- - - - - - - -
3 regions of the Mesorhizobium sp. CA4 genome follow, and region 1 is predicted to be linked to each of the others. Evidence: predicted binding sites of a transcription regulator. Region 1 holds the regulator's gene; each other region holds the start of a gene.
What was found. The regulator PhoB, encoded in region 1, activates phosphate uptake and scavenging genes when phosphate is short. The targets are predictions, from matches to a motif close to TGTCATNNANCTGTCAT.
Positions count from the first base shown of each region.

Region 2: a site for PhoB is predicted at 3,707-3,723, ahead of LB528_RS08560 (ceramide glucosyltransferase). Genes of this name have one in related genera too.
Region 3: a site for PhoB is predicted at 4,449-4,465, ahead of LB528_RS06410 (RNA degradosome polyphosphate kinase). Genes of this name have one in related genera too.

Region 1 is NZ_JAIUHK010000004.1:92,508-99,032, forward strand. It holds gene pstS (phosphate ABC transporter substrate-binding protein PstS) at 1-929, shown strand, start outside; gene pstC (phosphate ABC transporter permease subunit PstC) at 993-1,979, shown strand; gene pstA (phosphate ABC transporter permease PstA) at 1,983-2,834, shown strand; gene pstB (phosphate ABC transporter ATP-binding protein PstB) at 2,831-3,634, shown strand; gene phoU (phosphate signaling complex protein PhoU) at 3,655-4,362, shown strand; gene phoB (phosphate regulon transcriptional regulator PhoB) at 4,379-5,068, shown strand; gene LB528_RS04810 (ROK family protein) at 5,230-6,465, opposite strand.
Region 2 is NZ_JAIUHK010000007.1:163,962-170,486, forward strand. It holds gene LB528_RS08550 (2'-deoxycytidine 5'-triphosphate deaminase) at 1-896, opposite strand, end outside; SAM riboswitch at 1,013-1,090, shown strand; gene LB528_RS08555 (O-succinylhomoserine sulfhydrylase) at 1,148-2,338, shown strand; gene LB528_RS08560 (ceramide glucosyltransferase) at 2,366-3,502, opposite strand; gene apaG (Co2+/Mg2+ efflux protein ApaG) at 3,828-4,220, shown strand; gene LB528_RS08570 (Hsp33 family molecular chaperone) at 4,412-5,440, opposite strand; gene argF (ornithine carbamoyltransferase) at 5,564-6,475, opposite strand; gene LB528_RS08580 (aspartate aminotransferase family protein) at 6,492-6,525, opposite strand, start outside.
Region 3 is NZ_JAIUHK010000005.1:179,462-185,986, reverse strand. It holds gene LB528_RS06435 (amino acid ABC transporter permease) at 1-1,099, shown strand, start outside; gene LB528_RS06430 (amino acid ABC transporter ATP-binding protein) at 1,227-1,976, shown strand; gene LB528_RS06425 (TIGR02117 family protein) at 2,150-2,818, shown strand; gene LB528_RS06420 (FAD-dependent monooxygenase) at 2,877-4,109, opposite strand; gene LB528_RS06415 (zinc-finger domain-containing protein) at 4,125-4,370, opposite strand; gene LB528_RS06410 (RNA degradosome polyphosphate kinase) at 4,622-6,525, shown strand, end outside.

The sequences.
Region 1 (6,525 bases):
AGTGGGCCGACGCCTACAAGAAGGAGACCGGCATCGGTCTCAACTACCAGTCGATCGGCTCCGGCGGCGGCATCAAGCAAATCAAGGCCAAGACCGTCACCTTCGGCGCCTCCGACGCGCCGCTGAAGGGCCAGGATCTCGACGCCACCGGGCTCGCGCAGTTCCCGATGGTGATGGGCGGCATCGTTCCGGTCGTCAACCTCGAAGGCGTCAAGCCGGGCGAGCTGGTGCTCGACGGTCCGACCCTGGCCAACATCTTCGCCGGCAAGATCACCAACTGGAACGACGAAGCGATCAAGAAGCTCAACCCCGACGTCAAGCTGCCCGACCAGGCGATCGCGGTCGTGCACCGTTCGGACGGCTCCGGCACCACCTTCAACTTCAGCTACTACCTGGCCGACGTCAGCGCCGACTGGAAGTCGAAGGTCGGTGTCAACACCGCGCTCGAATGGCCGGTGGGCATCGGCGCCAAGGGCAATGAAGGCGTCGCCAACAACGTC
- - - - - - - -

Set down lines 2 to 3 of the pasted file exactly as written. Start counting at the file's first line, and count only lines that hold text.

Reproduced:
What was found. The regulator PhoB, encoded in region 1, activates phosphate uptake and scavenging genes when phosphate is short. The targets are predictions, from matches to a motif close to TGTCATNNANCTGTCAT.
Positions count from the first base shown of each region.